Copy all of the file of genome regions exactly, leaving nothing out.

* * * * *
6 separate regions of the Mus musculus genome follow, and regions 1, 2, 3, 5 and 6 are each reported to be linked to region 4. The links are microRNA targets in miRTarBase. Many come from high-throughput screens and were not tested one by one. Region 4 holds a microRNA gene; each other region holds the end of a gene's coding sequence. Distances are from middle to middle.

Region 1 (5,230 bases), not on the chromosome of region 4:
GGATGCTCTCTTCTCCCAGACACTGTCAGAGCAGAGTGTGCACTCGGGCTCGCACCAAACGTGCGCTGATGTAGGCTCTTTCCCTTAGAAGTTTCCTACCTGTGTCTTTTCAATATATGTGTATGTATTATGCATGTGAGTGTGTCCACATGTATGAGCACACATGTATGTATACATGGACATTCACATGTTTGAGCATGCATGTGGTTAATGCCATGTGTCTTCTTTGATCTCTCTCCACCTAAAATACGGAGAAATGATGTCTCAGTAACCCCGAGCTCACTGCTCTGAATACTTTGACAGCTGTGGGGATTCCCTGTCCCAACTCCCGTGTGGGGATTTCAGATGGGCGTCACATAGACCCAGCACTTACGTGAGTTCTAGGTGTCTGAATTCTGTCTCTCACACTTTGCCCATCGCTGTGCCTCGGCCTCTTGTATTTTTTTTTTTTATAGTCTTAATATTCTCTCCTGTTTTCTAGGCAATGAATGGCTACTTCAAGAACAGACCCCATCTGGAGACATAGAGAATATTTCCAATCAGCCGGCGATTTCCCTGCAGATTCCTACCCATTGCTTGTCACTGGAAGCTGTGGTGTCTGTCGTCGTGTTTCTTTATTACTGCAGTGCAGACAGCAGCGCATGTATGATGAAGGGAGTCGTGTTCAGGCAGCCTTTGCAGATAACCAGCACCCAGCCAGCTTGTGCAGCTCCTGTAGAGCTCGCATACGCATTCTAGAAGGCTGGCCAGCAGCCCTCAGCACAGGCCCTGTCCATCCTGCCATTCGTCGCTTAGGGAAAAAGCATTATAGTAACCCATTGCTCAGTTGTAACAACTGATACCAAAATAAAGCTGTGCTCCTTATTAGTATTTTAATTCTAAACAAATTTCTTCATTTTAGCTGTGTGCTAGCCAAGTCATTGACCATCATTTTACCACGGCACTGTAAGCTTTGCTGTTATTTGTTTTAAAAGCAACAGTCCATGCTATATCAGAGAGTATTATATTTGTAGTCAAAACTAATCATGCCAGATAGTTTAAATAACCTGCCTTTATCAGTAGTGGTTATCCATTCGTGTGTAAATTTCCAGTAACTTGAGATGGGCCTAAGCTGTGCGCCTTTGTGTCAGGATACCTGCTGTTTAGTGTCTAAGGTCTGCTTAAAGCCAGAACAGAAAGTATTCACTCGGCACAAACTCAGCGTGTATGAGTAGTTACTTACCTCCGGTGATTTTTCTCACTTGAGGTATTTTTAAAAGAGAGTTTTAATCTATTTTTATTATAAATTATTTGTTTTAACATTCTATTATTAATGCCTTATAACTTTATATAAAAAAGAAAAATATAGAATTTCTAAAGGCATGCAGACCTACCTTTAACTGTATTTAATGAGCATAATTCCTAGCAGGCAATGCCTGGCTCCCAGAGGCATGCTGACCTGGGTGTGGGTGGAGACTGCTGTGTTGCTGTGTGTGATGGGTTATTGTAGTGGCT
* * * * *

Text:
6 separate regions of the Mus musculus genome follow, and regions 1, 2, 3, 5 and 6 are each reported to be linked to region 4. The links are microRNA targets in miRTarBase. Many come from high-throughput screens and were not tested one by one. Region 4 holds a microRNA gene; each other region holds the end of a gene's coding sequence. Distances are from middle to middle.

Region 1 (5,230 bases), not on the chromosome of region 4:
GGATGCTCTCTTCTCCCAGACACTGTCAGAGCAGAGTGTGCACTCGGGCTCGCACCAAACGTGCGCTGATGTAGGCTCTTTCCCTTAGAAGTTTCCTACCTGTGTCTTTTCAATATATGTGTATGTATTATGCATGTGAGTGTGTCCACATGTATGAGCACACATGTATGTATACATGGACATTCACATGTTTGAGCATGCATGTGGTTAATGCCATGTGTCTTCTTTGATCTCTCTCCACCTAAAATACGGAGAAATGATGTCTCAGTAACCCCGAGCTCACTGCTCTGAATACTTTGACAGCTGTGGGGATTCCCTGTCCCAACTCCCGTGTGGGGATTTCAGATGGGCGTCACATAGACCCAGCACTTACGTGAGTTCTAGGTGTCTGAATTCTGTCTCTCACACTTTGCCCATCGCTGTGCCTCGGCCTCTTGTATTTTTTTTTTTTATAGTCTTAATATTCTCTCCTGTTTTCTAGGCAATGAATGGCTACTTCAAGAACAGACCCCATCTGGAGACATAGAGAATATTTCCAATCAGCCGGCGATTTCCCTGCAGATTCCTACCCATTGCTTGTCACTGGAAGCTGTGGTGTCTGTCGTCGTGTTTCTTTATTACTGCAGTGCAGACAGCAGCGCATGTATGATGAAGGGAGTCGTGTTCAGGCAGCCTTTGCAGATAACCAGCACCCAGCCAGCTTGTGCAGCTCCTGTAGAGCTCGCATACGCATTCTAGAAGGCTGGCCAGCAGCCCTCAGCACAGGCCCTGTCCATCCTGCCATTCGTCGCTTAGGGAAAAAGCATTATAGTAACCCATTGCTCAGTTGTAACAACTGATACCAAAATAAAGCTGTGCTCCTTATTAGTATTTTAATTCTAAACAAATTTCTTCATTTTAGCTGTGTGCTAGCCAAGTCATTGACCATCATTTTACCACGGCACTGTAAGCTTTGCTGTTATTTGTTTTAAAAGCAACAGTCCATGCTATATCAGAGAGTATTATATTTGTAGTCAAAACTAATCATGCCAGATAGTTTAAATAACCTGCCTTTATCAGTAGTGGTTATCCATTCGTGTGTAAATTTCCAGTAACTTGAGATGGGCCTAAGCTGTGCGCCTTTGTGTCAGGATACCTGCTGTTTAGTGTCTAAGGTCTGCTTAAAGCCAGAACAGAAAGTATTCACTCGGCACAAACTCAGCGTGTATGAGTAGTTACTTACCTCCGGTGATTTTTCTCACTTGAGGTATTTTTAAAAGAGAGTTTTAATCTATTTTTATTATAAATTATTTGTTTTAACATTCTATTATTAATGCCTTATAACTTTATATAAAAAAGAAAAATATAGAATTTCTAAAGGCATGCAGACCTACCTTTAACTGTATTTAATGAGCATAATTCCTAGCAGGCAATGCCTGGCTCCCAGAGGCATGCTGACCTGGGTGTGGGTGGAGACTGCTGTGTTGCTGTGTGTGATGGGTTATTGTAGTGGCT